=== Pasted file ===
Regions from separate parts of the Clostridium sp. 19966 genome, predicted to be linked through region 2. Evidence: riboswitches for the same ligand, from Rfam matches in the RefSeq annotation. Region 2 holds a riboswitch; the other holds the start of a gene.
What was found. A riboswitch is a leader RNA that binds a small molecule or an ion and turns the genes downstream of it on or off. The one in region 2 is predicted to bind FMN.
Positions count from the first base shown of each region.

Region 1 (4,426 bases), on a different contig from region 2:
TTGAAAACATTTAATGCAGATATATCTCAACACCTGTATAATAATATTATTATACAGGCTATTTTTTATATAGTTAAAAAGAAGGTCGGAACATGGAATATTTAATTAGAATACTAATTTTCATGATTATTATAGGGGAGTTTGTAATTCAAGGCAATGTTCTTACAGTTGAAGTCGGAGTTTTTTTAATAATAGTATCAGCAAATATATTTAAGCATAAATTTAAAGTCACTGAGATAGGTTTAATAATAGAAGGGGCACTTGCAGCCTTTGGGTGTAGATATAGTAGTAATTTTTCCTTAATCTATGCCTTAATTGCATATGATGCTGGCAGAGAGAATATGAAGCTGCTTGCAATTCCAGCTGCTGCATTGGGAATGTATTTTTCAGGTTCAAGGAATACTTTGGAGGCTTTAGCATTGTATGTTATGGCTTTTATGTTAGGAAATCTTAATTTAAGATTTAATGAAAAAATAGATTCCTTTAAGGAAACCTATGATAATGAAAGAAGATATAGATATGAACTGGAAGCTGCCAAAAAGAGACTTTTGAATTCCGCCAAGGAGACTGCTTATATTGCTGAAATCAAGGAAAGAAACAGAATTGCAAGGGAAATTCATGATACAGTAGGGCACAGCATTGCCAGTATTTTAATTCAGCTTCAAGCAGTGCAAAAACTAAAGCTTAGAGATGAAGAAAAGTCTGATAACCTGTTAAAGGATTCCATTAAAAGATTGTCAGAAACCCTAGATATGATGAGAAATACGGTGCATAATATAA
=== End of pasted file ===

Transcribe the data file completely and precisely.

Regions from separate parts of the Clostridium sp. 19966 genome, predicted to be linked through region 2. Evidence: riboswitches for the same ligand, from Rfam matches in the RefSeq annotation. Region 2 holds a riboswitch; the other holds the start of a gene.
What was found. A riboswitch is a leader RNA that binds a small molecule or an ion and turns the genes downstream of it on or off. The one in region 2 is predicted to bind FMN.
Positions count from the first base shown of each region.

Region 1 (4,426 bases), on a different contig from region 2:
TTGAAAACATTTAATGCAGATATATCTCAACACCTGTATAATAATATTATTATACAGGCTATTTTTTATATAGTTAAAAAGAAGGTCGGAACATGGAATATTTAATTAGAATACTAATTTTCATGATTATTATAGGGGAGTTTGTAATTCAAGGCAATGTTCTTACAGTTGAAGTCGGAGTTTTTTTAATAATAGTATCAGCAAATATATTTAAGCATAAATTTAAAGTCACTGAGATAGGTTTAATAATAGAAGGGGCACTTGCAGCCTTTGGGTGTAGATATAGTAGTAATTTTTCCTTAATCTATGCCTTAATTGCATATGATGCTGGCAGAGAGAATATGAAGCTGCTTGCAATTCCAGCTGCTGCATTGGGAATGTATTTTTCAGGTTCAAGGAATACTTTGGAGGCTTTAGCATTGTATGTTATGGCTTTTATGTTAGGAAATCTTAATTTAAGATTTAATGAAAAAATAGATTCCTTTAAGGAAACCTATGATAATGAAAGAAGATATAGATATGAACTGGAAGCTGCCAAAAAGAGACTTTTGAATTCCGCCAAGGAGACTGCTTATATTGCTGAAATCAAGGAAAGAAACAGAATTGCAAGGGAAATTCATGATACAGTAGGGCACAGCATTGCCAGTATTTTAATTCAGCTTCAAGCAGTGCAAAAACTAAAGCTTAGAGATGAAGAAAAGTCTGATAACCTGTTAAAGGATTCCATTAAAAGATTGTCAGAAACCCTAGATATGATGAGAAATACGGTGCATAATATAA